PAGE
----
How to know if I have a pinched nerve?

Pinched nerves can be painful. While many cause only temporary issues, there are some that can be more serious and affect you over a longer period of time.

What Are Pinched Nerves?

Pinched nerves, occurring when there is pressure on a nerve, can occur in any part of the body. Most people associate a pinched nerve with back or neck pain, but the pain from a pinched nerve can radiate into your arm, hand, leg, or foot. You can also have pinched nerves in your wrist, ankles, and other parts of the body. Pinched nerves often happen when a nerve is pressed between a bone, tendon, or ligament and tissue. One of the more common occurrences is when there is inflammation on a root nerve that leaves out of the spine. The cause of a pinched nerve is virtually unknown and is truly a case-by-case basis. It could be an injury, caused by pregnancy or an inherited issue. One of the most common ways pinched nerves occur is with repletive motion. Doing the same thing over and over will eventually lead to a pinched nerve.

Symptoms of Pinched Nerves

The most obvious symptom you could have with a pinched nerve is pain. This could be a sharp pain or a radiating pain down your extremities. Pain from a pinched nerve could also come with muscle spasms. This particularly true for pinched nerves in the back. The types of pain you could feel include electric, burning, and a hot/cold sensation. Another symptom of a pinched nerve is a problem using your hands, such as what occurs with carpal tunnel syndrome.

This ailment is commonly associated with pinched nerves in the wrist. Symptoms include a loss of strength and grip, or muscle weakness. You could have a pinched nerve in your elbow if you have numbness, tingling or pain in your ring finger or pinky finger or if you hae pain or stiffness in your forearm. There doesn’t necessarily need to be a pain for there to be a symptom of a pinched nerve. There could just be stiffness.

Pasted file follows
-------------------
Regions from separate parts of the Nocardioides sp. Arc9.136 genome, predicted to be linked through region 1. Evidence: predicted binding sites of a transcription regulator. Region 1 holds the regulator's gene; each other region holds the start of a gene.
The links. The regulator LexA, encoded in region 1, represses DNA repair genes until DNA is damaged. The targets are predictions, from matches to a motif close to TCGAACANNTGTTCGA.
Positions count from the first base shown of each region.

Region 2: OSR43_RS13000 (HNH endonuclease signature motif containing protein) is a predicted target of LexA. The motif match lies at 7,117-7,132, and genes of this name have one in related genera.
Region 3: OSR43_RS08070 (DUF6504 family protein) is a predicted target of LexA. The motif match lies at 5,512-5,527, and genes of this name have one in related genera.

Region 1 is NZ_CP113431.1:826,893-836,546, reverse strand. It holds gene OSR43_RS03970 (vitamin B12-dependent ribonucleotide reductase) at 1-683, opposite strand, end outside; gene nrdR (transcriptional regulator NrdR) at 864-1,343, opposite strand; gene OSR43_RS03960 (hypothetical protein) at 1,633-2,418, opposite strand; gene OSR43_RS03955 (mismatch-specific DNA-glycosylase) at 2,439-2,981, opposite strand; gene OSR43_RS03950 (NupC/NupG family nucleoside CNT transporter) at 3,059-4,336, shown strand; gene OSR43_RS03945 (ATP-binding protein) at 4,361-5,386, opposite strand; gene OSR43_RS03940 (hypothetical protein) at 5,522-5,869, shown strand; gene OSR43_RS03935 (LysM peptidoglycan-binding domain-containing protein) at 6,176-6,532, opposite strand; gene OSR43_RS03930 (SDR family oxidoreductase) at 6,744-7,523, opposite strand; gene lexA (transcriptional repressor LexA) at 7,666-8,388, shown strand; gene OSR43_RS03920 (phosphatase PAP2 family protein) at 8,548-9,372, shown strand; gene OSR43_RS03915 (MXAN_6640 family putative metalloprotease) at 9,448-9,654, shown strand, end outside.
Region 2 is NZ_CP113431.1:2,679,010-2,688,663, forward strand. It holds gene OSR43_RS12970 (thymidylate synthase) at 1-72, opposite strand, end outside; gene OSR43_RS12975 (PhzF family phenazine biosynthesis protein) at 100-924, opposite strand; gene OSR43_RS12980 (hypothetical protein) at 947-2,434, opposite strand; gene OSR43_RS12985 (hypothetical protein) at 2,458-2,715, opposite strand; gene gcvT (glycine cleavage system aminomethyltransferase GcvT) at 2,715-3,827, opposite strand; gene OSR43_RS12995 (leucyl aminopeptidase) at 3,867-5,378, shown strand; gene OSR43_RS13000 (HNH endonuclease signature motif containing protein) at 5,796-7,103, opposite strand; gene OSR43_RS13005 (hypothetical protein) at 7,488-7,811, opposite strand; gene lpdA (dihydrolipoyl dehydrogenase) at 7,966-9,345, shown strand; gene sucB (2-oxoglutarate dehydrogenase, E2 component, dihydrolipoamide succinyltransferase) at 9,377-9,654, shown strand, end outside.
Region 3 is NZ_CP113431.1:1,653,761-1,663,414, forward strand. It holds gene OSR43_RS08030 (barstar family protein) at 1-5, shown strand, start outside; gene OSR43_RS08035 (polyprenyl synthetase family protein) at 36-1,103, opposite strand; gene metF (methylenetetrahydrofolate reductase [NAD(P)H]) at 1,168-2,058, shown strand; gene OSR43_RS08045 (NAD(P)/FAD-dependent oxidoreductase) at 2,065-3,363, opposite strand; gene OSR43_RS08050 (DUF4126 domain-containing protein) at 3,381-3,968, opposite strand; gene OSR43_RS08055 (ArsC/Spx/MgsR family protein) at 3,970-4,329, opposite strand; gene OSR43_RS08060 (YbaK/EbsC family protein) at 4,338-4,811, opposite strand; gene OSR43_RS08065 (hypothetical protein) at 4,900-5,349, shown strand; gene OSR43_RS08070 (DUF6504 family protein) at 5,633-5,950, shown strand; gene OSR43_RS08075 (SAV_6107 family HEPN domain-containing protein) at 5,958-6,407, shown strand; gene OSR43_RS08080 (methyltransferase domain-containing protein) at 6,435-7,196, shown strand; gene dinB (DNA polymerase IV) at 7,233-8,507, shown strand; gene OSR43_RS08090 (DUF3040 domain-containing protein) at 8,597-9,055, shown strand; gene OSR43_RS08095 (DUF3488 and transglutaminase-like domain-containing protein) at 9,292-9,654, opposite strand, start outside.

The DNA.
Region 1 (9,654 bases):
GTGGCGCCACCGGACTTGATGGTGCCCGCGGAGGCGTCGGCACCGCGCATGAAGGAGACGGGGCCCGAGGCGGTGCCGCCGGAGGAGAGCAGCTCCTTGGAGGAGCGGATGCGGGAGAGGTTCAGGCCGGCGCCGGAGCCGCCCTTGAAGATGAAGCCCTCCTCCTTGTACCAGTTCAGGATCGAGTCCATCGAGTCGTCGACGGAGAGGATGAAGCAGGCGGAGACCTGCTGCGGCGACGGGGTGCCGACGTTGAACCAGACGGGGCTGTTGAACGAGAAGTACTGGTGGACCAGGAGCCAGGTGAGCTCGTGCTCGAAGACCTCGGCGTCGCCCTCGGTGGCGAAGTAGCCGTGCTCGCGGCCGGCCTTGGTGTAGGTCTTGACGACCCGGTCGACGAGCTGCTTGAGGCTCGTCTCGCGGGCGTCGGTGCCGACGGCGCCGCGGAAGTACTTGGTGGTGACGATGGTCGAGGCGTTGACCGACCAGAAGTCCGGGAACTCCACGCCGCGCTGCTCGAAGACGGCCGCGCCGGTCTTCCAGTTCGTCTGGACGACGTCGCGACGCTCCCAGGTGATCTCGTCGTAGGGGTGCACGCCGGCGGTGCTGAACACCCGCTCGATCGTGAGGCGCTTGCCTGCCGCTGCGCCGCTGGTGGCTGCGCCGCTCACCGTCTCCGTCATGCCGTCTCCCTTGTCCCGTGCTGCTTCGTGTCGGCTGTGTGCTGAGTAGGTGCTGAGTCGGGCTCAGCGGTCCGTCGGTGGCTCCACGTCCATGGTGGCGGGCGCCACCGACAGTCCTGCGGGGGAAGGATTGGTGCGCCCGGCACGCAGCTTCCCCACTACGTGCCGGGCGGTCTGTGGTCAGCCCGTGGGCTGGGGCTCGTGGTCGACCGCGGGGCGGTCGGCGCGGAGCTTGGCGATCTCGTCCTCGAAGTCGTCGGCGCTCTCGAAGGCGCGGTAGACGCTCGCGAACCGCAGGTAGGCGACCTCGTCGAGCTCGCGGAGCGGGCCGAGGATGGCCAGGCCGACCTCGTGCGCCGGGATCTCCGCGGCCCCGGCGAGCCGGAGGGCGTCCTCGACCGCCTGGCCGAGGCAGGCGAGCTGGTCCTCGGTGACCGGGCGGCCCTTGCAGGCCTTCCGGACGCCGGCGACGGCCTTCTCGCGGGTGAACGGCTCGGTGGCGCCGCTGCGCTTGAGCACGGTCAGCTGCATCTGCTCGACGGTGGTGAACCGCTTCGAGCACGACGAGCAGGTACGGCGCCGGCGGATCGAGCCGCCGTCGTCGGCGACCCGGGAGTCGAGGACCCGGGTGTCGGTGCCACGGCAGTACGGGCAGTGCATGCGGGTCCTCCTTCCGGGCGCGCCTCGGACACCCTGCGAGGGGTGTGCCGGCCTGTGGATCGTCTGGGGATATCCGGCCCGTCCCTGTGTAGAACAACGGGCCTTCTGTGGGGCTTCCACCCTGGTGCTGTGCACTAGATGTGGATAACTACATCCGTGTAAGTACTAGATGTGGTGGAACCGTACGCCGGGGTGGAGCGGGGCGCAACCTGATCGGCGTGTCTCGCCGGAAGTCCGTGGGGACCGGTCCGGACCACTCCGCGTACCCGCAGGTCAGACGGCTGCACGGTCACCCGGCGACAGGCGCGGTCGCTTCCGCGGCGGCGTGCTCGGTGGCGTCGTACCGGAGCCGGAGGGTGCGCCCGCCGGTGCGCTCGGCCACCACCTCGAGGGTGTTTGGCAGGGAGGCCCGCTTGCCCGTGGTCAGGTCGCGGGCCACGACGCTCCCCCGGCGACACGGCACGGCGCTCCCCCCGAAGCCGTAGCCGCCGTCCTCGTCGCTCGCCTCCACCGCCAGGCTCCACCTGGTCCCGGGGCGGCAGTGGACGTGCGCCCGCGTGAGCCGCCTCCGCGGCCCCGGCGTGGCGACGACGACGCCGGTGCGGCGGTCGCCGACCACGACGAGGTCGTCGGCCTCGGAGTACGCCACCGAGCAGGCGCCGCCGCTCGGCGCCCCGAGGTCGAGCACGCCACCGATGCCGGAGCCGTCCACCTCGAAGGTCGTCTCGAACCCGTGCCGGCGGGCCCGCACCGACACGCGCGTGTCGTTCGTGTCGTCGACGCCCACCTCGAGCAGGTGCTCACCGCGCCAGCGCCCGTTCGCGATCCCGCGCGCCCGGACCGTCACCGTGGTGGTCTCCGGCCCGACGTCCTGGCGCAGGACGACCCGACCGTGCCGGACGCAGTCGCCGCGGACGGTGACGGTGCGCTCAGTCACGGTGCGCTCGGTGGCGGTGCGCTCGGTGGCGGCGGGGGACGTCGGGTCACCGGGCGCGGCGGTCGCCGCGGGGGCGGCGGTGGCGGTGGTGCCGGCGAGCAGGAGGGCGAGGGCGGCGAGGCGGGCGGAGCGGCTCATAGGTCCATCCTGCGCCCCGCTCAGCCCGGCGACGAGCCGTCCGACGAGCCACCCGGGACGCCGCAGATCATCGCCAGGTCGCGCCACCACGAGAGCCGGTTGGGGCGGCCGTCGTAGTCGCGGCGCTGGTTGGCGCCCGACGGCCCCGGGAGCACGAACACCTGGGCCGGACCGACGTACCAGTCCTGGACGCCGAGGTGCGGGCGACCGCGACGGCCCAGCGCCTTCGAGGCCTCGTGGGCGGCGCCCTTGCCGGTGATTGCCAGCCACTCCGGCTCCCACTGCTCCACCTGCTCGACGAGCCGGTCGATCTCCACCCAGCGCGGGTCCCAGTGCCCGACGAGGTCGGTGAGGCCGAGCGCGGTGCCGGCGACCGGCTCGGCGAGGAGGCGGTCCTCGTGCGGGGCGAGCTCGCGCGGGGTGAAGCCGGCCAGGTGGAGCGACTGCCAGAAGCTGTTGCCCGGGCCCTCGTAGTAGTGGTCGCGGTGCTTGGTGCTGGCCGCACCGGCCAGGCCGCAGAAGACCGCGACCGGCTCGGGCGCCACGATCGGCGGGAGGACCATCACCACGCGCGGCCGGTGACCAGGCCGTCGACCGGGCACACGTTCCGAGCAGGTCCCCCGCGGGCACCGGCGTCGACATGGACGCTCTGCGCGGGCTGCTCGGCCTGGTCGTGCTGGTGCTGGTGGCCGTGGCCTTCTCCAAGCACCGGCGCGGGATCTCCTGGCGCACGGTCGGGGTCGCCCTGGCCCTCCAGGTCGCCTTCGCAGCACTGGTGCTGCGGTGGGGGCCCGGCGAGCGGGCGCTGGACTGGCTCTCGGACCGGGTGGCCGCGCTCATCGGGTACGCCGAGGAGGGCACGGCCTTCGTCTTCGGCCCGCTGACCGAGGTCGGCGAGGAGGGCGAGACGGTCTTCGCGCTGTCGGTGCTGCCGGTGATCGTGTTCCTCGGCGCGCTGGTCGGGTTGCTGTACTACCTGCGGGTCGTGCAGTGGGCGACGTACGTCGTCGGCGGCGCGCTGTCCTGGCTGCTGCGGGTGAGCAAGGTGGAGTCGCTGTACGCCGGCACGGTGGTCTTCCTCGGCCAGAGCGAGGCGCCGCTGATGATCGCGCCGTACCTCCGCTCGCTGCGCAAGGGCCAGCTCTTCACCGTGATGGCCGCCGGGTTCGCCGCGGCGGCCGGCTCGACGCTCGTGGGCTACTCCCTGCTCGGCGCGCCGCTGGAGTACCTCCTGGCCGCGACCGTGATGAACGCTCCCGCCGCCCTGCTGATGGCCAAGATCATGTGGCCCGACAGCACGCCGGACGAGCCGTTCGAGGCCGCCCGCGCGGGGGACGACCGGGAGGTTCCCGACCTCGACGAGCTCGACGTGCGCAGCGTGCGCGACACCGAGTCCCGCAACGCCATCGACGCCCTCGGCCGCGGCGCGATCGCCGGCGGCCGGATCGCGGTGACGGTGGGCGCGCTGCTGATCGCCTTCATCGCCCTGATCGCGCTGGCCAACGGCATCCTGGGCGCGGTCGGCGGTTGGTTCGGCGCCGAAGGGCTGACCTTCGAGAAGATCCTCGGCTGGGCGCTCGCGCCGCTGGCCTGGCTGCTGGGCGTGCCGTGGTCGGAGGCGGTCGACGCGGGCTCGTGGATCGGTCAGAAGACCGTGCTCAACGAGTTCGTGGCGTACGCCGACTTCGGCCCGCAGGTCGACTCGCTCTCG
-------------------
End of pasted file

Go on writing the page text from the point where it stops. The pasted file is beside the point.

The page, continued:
Identifying your stiff areas helps your doctor pinpoint where the pinched nerve is located. There are other less obvious clues that you may have a pinched nerve. There could be numbness or less sensation in the area that the nerve reaches, such as a finger or foot. You may have tingling, pins and needles sensations or muscle weakness.

A Common Symptom Most Don’t Know About

One of the most common unrecognized symptoms is a hand or foot going numb frequently, commonly called “falling asleep.” If this happens on a routine basis, you could have a pinched nerve. Most say pinched nerve problems tend to occur more frequently during sleep. This could be because you remain in one position for a longer period of time or you may cut off come circulation by the way you lay. Even so, if you wake up regularly with a hand, arm, foot, or leg numb and “asleep,” you could easily have a pinched nerve. It could also be that you wake up with a painful, stiff back or neck. That could also be an indicator of a pinched nerve.


There are several treatment options for a pinched nerve, depending on the severity. The basic treatments include:

  • Over-the-counter treatments
  • Prescription products
  • Massage therapy
  • Chiropractic therapy
  • Physical therapy
  • Surgery

For many, rest and ice may be all you need to relax your pinched nerve and return to normal.

Preventing Pinched Nerves

There are some things you can do to protect yourself from pinched nerves. The most important thing you can to do prevent pinched nerves is to keep good positions while you sleep. In other words, don’t lay in the same position all night. Implementing some flexibility and strength exercises into your exercise program will also help keep pinched nerves at bay. Also, most recommend breaking up your repeitive routine with frequent breaks and movement. Keeping weight off and maintaining a good weight for you is also a good way to reduce your risk.

Call a Doctor

You should seek out a doctor’s help if the pain doesn’t subside within a couple of days, even with rest, ice and over-the-counter treatment. A doctor will ask questions about your pain and test things like sensation in certain areas, grip, strength and muscle tone. Sometimes, they want an x-ray. You shouldn’t wait because it could get worse later. Ignoring your pain could lead to permanent nerve problems. That has occurred in the most severe cases. If you are tired of your pinched nerve pain and are ready to do something about it, call now to talk to us at 205-637-1363.

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